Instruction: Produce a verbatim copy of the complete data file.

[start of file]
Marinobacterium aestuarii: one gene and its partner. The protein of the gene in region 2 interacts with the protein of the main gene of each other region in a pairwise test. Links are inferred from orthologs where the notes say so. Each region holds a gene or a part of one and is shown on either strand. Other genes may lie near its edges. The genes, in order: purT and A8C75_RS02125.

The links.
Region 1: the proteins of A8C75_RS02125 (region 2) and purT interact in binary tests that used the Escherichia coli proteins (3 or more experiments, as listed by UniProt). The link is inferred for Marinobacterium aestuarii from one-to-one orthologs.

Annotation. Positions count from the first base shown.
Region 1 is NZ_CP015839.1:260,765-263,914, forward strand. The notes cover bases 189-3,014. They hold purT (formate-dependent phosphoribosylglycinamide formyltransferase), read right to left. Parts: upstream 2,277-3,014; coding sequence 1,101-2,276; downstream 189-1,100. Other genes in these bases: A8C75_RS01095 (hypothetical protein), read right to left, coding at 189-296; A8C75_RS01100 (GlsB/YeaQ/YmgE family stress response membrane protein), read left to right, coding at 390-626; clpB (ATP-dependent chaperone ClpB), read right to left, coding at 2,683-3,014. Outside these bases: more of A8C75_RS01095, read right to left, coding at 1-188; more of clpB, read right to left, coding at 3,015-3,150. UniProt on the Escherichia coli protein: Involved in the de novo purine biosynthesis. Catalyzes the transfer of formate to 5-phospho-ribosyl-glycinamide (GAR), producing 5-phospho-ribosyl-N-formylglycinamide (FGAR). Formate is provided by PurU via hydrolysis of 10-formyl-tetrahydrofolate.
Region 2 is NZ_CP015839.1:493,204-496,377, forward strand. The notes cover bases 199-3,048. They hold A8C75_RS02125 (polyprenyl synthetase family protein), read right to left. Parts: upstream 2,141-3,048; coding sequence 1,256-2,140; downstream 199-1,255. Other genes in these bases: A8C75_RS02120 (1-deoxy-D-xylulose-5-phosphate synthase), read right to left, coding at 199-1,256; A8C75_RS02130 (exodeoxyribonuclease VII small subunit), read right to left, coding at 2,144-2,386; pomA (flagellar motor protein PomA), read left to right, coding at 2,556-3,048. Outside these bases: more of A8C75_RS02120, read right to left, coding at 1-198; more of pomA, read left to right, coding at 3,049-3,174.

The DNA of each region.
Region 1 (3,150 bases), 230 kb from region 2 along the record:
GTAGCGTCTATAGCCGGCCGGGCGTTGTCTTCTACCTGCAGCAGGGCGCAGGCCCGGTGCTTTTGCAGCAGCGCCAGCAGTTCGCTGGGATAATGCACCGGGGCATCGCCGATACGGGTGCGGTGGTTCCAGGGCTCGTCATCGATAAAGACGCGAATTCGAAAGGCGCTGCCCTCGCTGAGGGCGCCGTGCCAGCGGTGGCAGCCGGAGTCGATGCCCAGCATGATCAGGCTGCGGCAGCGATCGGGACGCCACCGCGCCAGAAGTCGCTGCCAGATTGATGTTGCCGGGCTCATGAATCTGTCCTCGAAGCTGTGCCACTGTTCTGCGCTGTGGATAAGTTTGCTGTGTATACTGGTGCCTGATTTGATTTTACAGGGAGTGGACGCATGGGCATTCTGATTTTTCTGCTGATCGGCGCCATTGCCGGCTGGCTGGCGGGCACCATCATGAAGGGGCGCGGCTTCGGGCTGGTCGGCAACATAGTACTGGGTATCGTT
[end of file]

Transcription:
Marinobacterium aestuarii: one gene and its partner. The protein of the gene in region 2 interacts with the protein of the main gene of each other region in a pairwise test. Links are inferred from orthologs where the notes say so. Each region holds a gene or a part of one and is shown on either strand. Other genes may lie near its edges. The genes, in order: purT and A8C75_RS02125.

The links.
Region 1: the proteins of A8C75_RS02125 (region 2) and purT interact in binary tests that used the Escherichia coli proteins (3 or more experiments, as listed by UniProt). The link is inferred for Marinobacterium aestuarii from one-to-one orthologs.

Annotation. Positions count from the first base shown.
Region 1 is NZ_CP015839.1:260,765-263,914, forward strand. The notes cover bases 189-3,014. They hold purT (formate-dependent phosphoribosylglycinamide formyltransferase), read right to left. Parts: upstream 2,277-3,014; coding sequence 1,101-2,276; downstream 189-1,100. Other genes in these bases: A8C75_RS01095 (hypothetical protein), read right to left, coding at 189-296; A8C75_RS01100 (GlsB/YeaQ/YmgE family stress response membrane protein), read left to right, coding at 390-626; clpB (ATP-dependent chaperone ClpB), read right to left, coding at 2,683-3,014. Outside these bases: more of A8C75_RS01095, read right to left, coding at 1-188; more of clpB, read right to left, coding at 3,015-3,150. UniProt on the Escherichia coli protein: Involved in the de novo purine biosynthesis. Catalyzes the transfer of formate to 5-phospho-ribosyl-glycinamide (GAR), producing 5-phospho-ribosyl-N-formylglycinamide (FGAR). Formate is provided by PurU via hydrolysis of 10-formyl-tetrahydrofolate.
Region 2 is NZ_CP015839.1:493,204-496,377, forward strand. The notes cover bases 199-3,048. They hold A8C75_RS02125 (polyprenyl synthetase family protein), read right to left. Parts: upstream 2,141-3,048; coding sequence 1,256-2,140; downstream 199-1,255. Other genes in these bases: A8C75_RS02120 (1-deoxy-D-xylulose-5-phosphate synthase), read right to left, coding at 199-1,256; A8C75_RS02130 (exodeoxyribonuclease VII small subunit), read right to left, coding at 2,144-2,386; pomA (flagellar motor protein PomA), read left to right, coding at 2,556-3,048. Outside these bases: more of A8C75_RS02120, read right to left, coding at 1-198; more of pomA, read left to right, coding at 3,049-3,174.

The DNA of each region.
Region 1 (3,150 bases), 230 kb from region 2 along the record:
GTAGCGTCTATAGCCGGCCGGGCGTTGTCTTCTACCTGCAGCAGGGCGCAGGCCCGGTGCTTTTGCAGCAGCGCCAGCAGTTCGCTGGGATAATGCACCGGGGCATCGCCGATACGGGTGCGGTGGTTCCAGGGCTCGTCATCGATAAAGACGCGAATTCGAAAGGCGCTGCCCTCGCTGAGGGCGCCGTGCCAGCGGTGGCAGCCGGAGTCGATGCCCAGCATGATCAGGCTGCGGCAGCGATCGGGACGCCACCGCGCCAGAAGTCGCTGCCAGATTGATGTTGCCGGGCTCATGAATCTGTCCTCGAAGCTGTGCCACTGTTCTGCGCTGTGGATAAGTTTGCTGTGTATACTGGTGCCTGATTTGATTTTACAGGGAGTGGACGCATGGGCATTCTGATTTTTCTGCTGATCGGCGCCATTGCCGGCTGGCTGGCGGGCACCATCATGAAGGGGCGCGGCTTCGGGCTGGTCGGCAACATAGTACTGGGTATCGTT